Chesham in World War 2

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    Although war against Germany was not declared by the UK until 3rd September, the Bucks Examiner dated 1st September 1939 carried the headline “Chesham’s Defence is Ready”.

    Chesham Town Hall became the HQ of the A.R.P. and 24 Air Raid Warden posts were set up throughout the town.

    The Town First Aid Post was set up at the Germain Street Clinic, with first aid points at Newtown Baptist Schoolroom, Chartridge Hill House and Tweenways, Codmore Cross.

    The Fire Brigade and Auxiliary Fire Service were organised and ready trained, as were Rescue & Demolition parties to rescue people trapped in damaged buildings.

    Decontamination & Repair crews were also standing by to deal with poison gas attacks and repair essential services. Gas masks could be obtained from the Town Hall.

    May 1940, and there was an appeal for volunteers not eligible for the armed forces to form a Local Defence Volunteer force (Home Guard). Within one week, 1,047 men and youths had visited Chesham Police Station and the formation of the local units had begun. Their HQ was the Drill Hall in Bellingdon Road.

    Chesham took many evacuees. At one point there were 1,000 unaccompanied evacuated children, 1,848 adults from bombed areas and 2,500 other people who had turned up unofficially. The Billeting Officer had the unenviable task of finding accommodation for them all.

    Chesham got off relatively lightly as far as being bombed was concerned. The only property completely destroyed was Goodings Smithy in Germain Street where the smith’s daughter Helen was killed in October 1940.

    The Co-op Hall in the Upper High Street was turned into a British Restaurant offering cheap, nutritious meals to those in need and many of the factories in the town were ordered to do war work such as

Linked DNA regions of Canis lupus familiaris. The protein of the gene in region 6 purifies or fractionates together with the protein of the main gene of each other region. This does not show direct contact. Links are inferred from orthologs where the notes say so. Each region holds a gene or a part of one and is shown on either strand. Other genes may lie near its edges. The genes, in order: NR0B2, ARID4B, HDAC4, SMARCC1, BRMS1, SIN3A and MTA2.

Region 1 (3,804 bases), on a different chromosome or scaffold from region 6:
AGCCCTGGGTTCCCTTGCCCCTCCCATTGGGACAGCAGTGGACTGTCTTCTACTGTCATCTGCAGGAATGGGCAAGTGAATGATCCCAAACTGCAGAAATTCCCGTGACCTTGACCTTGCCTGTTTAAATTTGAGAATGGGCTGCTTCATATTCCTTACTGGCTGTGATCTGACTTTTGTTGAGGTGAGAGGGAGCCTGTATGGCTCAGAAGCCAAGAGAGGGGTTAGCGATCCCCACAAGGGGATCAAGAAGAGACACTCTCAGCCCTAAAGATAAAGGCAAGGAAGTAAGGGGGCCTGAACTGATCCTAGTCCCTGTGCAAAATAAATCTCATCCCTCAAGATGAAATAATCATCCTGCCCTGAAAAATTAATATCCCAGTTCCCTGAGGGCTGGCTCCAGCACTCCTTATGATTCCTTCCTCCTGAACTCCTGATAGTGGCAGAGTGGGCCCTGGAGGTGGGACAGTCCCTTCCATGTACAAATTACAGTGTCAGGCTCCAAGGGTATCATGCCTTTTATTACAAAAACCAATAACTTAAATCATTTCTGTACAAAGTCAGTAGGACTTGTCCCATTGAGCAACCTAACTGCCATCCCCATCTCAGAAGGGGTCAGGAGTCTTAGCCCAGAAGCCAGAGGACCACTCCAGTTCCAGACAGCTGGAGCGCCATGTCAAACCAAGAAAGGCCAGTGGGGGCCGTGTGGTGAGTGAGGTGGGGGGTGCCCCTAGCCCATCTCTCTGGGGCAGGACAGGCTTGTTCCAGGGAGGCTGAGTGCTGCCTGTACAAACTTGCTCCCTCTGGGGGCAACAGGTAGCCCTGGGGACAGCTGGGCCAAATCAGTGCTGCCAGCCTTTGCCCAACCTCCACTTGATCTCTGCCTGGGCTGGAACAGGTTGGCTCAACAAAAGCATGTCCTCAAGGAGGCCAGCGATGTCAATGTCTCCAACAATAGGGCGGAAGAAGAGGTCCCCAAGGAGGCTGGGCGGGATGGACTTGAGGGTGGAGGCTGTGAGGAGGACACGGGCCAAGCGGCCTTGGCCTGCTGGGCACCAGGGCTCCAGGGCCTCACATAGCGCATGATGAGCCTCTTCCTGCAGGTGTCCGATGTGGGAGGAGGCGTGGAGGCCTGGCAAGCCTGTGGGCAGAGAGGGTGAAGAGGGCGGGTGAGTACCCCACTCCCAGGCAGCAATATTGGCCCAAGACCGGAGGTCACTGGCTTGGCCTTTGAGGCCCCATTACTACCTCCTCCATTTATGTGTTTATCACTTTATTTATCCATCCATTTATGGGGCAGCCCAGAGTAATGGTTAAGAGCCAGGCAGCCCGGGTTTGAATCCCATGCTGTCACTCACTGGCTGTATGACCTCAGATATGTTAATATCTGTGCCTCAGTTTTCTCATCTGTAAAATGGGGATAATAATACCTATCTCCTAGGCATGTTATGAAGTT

• making army boots (Barnes and Giffard Newton)
    • packing glucose powder (Van Houten)
    • packing soap powder
    • egg powder (Bury Farm)
    • aircraft parts (Empire Works, Station Road and Canada Works, Amersham Road)
    • Hurricane propellers
    • searchlights and generators (Arthur Lyons)
    • Mosquito fuselage parts (Webb Jarratt, Townsend Road)

    Shillakers (Alma Road) was taken over by the Admiralty for the Telegraph Condenser Company although they continued to make gas mask cases. Hivacs was built by the Ministry of Supply in Asheridge Road where they made fuse valves for use in anti-aircraft shells.

    March 1945 and a Lancaster bomber crashed near Chesham, killing the entire crew. The official RAF log read: “Took off from Little Staughton at 1733 hours. The aircraft was homebound, when a Target Indicator that had failed to release exploded sending the Lancaster hurtling into the ground at 0100 hours near Bellingdon, 2 miles north west from Chesham.”

    Ashley Green goes to school

    The Ministry of Information created a film in 1940 featuring Ashley Green, with commentary from the school headmistress, Mrs James.

    Watch the video on YouTube.